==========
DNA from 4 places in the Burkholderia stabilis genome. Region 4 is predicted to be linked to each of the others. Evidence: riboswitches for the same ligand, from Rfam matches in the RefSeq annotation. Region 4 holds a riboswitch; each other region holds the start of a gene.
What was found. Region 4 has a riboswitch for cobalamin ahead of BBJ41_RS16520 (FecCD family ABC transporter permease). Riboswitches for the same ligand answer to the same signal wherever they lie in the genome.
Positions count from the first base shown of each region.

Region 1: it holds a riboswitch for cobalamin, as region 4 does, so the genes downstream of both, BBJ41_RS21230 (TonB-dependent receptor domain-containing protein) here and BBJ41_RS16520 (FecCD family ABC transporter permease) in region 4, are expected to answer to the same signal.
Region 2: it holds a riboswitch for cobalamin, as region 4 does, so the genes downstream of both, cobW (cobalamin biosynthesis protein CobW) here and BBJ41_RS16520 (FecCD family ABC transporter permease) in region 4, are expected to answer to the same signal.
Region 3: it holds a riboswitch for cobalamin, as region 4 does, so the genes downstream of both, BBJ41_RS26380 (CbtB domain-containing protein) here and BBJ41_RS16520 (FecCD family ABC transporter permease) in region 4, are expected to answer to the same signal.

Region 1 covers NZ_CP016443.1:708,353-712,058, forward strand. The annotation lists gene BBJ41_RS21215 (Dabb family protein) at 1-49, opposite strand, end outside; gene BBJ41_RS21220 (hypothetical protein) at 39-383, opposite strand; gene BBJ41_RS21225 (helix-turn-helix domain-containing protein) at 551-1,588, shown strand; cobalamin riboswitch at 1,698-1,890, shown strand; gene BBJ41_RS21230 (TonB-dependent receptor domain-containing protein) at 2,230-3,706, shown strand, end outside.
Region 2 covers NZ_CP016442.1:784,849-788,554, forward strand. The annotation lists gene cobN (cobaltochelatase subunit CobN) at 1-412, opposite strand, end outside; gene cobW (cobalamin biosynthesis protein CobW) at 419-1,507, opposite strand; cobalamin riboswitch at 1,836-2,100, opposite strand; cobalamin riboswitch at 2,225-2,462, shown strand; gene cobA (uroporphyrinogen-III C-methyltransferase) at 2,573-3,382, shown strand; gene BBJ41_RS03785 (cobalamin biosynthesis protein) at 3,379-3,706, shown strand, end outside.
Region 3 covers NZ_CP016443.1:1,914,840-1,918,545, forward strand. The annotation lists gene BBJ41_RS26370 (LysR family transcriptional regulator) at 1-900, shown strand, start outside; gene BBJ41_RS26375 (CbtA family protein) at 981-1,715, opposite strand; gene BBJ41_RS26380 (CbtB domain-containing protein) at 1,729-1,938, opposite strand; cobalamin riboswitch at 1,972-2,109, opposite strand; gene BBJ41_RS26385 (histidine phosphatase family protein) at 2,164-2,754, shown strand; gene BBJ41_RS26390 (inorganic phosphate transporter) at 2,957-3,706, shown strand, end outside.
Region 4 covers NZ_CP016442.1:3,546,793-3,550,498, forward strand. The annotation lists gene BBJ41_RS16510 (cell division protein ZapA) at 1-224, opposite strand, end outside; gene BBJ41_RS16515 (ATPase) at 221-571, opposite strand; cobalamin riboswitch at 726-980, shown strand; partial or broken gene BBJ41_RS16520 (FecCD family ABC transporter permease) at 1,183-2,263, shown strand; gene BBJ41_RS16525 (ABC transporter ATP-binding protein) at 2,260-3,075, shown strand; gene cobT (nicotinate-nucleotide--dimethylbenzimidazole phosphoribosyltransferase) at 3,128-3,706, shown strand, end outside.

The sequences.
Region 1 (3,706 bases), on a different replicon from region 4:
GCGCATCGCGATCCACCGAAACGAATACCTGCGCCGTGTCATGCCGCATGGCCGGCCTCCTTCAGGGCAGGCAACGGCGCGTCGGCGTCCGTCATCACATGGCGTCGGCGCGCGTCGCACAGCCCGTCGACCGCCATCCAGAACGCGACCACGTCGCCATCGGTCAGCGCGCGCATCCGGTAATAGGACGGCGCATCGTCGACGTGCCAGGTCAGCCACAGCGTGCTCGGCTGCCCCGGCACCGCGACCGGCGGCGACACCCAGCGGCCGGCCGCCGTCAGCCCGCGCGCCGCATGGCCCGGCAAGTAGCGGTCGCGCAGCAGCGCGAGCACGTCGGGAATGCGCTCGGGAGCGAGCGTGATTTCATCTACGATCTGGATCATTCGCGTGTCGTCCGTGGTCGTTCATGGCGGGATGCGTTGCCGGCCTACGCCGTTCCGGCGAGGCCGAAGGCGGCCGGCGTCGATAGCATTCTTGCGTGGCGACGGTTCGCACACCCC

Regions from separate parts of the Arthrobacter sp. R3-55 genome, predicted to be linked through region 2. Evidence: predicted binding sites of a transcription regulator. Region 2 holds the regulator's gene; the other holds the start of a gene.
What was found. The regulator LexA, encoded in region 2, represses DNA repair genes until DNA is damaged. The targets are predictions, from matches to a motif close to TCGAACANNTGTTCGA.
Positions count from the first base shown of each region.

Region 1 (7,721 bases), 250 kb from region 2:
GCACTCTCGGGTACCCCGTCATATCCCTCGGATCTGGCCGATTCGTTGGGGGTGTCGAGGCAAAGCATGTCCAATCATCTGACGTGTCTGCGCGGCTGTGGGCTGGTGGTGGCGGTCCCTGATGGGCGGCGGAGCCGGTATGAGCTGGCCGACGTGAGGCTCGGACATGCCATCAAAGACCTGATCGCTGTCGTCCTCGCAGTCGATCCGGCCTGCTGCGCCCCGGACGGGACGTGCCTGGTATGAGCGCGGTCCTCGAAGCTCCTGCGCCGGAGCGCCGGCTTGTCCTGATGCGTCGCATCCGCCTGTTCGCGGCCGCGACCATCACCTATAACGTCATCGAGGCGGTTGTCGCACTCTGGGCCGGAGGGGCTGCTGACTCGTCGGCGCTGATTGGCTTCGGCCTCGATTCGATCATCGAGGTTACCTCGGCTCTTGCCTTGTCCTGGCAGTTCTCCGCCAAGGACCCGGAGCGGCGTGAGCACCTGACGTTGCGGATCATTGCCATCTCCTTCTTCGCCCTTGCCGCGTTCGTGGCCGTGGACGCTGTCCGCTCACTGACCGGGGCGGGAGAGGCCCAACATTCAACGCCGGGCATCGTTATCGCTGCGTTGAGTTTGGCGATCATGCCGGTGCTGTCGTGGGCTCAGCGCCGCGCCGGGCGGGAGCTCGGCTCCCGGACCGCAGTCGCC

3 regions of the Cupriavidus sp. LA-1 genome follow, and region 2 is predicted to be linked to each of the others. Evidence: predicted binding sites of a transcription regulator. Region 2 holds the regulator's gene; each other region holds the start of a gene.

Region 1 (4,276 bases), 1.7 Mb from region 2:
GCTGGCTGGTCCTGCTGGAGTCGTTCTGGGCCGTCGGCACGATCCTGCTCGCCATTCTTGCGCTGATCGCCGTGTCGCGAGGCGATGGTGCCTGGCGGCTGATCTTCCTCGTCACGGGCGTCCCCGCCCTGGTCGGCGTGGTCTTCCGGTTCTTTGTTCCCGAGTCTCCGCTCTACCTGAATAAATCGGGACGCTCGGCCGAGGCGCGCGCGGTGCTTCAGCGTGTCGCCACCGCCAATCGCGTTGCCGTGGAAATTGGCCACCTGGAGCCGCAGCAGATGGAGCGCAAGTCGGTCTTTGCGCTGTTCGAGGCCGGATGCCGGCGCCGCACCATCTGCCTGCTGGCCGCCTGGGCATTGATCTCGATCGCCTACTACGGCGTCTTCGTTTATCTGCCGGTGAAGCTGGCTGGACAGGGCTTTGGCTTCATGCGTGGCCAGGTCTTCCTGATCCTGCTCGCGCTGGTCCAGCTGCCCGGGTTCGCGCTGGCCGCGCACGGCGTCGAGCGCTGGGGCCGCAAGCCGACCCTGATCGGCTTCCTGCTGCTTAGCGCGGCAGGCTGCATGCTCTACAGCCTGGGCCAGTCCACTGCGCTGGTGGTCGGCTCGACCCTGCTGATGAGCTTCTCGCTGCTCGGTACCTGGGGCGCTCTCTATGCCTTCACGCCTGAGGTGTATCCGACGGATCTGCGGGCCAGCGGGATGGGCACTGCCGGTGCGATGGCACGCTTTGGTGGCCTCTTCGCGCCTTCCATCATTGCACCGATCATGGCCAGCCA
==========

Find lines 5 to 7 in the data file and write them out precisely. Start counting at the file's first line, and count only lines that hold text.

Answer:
Region 2: it holds a riboswitch for cobalamin, as region 4 does, so the genes downstream of both, cobW (cobalamin biosynthesis protein CobW) here and BBJ41_RS16520 (FecCD family ABC transporter permease) in region 4, are expected to answer to the same signal.
Region 3: it holds a riboswitch for cobalamin, as region 4 does, so the genes downstream of both, BBJ41_RS26380 (CbtB domain-containing protein) here and BBJ41_RS16520 (FecCD family ABC transporter permease) in region 4, are expected to answer to the same signal.

Region 1 covers NZ_CP016443.1:708,353-712,058, forward strand. The annotation lists gene BBJ41_RS21215 (Dabb family protein) at 1-49, opposite strand, end outside; gene BBJ41_RS21220 (hypothetical protein) at 39-383, opposite strand; gene BBJ41_RS21225 (helix-turn-helix domain-containing protein) at 551-1,588, shown strand; cobalamin riboswitch at 1,698-1,890, shown strand; gene BBJ41_RS21230 (TonB-dependent receptor domain-containing protein) at 2,230-3,706, shown strand, end outside.